Current News

20 June 2017
TEPRSSC Looking for New Members

The Food and Drug Administration (FDA) is requesting nominations for members to serve on the Technical Electronic Product Radiation Safety Standards Committee (TEPRSSC) in the Center for Devices and Radiological Health.

The FDA seeks to include the views of women and men, members of all racial and ethnic groups, and individuals with and without disabilities on its advisory committees and, therefore, encourages nominations of appropriately qualified candidates from these groups. Nominations received on or before 14 August 2017 will be given first consideration for membership on TEPRSSC. Nominations received after 14 August 2017 will be considered for nomination to the committee as later vacancies occur.

All nominations for membership should be sent electronically by accessing FDA's Advisory Committee Membership Nomination Portal or by mail to Advisory Committee Oversight and Management Staff, Food and Drug Administration, 10903 New Hampshire Ave., Bldg. 32, Rm. 5103, Silver Spring, MD 20993-0002. Information about becoming a member on an FDA advisory committee can also be obtained by visiting FDA's website.

The committee provides advice and consultation to the commissioner of food and drugs on the technical feasibility, reasonableness, and practicability of performance standards for electronic products to control the emission of radiation from such products and may recommend electronic product radiation safety standards to the commissioner for consideration.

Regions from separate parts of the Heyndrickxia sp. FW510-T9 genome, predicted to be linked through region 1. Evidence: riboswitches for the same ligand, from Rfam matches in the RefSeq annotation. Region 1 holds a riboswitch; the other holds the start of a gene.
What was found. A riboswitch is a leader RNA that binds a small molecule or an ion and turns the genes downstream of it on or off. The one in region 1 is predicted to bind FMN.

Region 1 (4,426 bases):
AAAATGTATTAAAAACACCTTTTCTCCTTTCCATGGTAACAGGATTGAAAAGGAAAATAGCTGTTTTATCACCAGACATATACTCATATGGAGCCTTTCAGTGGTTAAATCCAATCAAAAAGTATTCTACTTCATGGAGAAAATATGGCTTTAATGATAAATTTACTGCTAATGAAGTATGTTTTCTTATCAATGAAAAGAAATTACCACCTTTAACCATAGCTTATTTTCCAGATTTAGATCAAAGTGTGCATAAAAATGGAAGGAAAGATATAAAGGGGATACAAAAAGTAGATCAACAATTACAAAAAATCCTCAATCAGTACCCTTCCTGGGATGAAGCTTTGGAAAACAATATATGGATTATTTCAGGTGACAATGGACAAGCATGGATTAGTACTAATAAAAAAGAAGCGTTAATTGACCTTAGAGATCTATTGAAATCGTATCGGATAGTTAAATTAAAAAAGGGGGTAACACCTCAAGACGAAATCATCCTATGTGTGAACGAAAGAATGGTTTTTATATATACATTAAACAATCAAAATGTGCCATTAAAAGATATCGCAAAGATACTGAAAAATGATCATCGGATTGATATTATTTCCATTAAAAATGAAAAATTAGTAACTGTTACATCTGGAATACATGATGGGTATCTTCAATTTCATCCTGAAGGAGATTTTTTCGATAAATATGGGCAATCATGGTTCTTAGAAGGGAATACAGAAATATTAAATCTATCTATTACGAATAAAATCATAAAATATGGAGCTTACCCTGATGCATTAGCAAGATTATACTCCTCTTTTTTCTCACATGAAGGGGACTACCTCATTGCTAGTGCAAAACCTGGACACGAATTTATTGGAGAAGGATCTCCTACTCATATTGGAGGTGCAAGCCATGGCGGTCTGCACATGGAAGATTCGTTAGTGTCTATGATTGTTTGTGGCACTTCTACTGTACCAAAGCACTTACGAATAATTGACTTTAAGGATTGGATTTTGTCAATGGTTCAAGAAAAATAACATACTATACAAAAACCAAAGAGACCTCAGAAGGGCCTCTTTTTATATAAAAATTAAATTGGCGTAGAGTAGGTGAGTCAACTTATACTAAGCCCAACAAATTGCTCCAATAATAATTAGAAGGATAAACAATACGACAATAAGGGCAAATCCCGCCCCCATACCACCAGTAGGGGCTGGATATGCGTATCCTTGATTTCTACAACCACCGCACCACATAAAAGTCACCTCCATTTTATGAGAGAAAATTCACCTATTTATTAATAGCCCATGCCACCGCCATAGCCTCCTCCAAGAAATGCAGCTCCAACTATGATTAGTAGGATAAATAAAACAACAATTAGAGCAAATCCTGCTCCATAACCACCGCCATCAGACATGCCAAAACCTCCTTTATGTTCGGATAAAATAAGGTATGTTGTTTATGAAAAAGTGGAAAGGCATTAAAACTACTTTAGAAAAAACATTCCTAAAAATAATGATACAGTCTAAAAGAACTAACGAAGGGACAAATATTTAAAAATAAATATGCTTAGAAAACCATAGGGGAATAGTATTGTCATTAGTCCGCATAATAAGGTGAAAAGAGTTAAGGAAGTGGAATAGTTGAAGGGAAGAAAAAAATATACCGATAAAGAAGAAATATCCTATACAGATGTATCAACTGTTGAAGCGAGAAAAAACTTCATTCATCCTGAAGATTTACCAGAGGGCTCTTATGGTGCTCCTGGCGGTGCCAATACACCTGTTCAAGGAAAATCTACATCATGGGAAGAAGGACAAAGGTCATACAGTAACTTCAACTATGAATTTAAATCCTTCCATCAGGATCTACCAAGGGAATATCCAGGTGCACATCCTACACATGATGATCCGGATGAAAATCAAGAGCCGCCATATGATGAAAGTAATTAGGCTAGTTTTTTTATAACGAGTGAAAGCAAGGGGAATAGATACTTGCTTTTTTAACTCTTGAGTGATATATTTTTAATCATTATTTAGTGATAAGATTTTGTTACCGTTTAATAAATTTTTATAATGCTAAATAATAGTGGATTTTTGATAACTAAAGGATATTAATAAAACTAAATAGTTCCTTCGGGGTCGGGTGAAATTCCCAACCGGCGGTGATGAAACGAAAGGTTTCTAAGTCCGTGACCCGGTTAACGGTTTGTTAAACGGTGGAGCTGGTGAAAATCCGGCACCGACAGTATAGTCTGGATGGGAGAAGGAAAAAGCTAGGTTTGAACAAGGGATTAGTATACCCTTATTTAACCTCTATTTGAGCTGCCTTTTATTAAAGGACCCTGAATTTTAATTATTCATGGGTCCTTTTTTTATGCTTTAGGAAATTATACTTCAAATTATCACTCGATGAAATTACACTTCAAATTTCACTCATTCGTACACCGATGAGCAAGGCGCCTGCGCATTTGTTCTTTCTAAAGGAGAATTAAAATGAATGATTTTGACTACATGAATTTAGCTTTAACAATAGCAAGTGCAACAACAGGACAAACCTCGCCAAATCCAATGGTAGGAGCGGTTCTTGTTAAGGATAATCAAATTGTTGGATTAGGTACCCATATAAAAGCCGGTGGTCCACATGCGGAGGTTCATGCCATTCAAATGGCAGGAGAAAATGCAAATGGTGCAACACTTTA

The committee consists of a core of 15 voting members, including the chair. Members and the chair are selected by the commissioner or designee from among authorities knowledgeable in the fields of science or engineering, applicable to electronic product radiation safety. Members will be invited to serve for overlapping terms of up to four years. Terms of more than two years are contingent upon the renewal of the committee by appropriate action prior to its expiration.

The link for the complete announcement can be found on the Federal Register online and in the printed Federal Register.

Health Physics Society (HPS) members can nominate themselves or others following instructions linked above. If you would like an HPS endorsement of a nomination, please send your request to HPS Executive Director Brett Burk and copy Jill Drupa, who will take appropriate action with HPS officers and the HPS Board of Directors to assure consideration of the request.

 

11 June 2017
Last Month for No Page Charges for Students for the Health Physics Journal

Just a reminder that there are only three weeks left for this great deal for students.

Health physics students, here's your opportunity to publish your work free of page charges in the journals Health Physics and Operational Radiation Safety. Mike Ryan, editor of Health Physics, and Craig Little, editor of Operational Radiation Safety, are always looking for ways to encourage students to submit papers for publication. An objection that we sometimes hear is that students have no funds to pay for published page charges. While the page charges of the Health Physics Society's (HPS) journals are modest at $70 per published page, that amount is still sometimes an obstacle. Therefore, until 30 June 2017, we are offering to publish papers written by students free of page charges.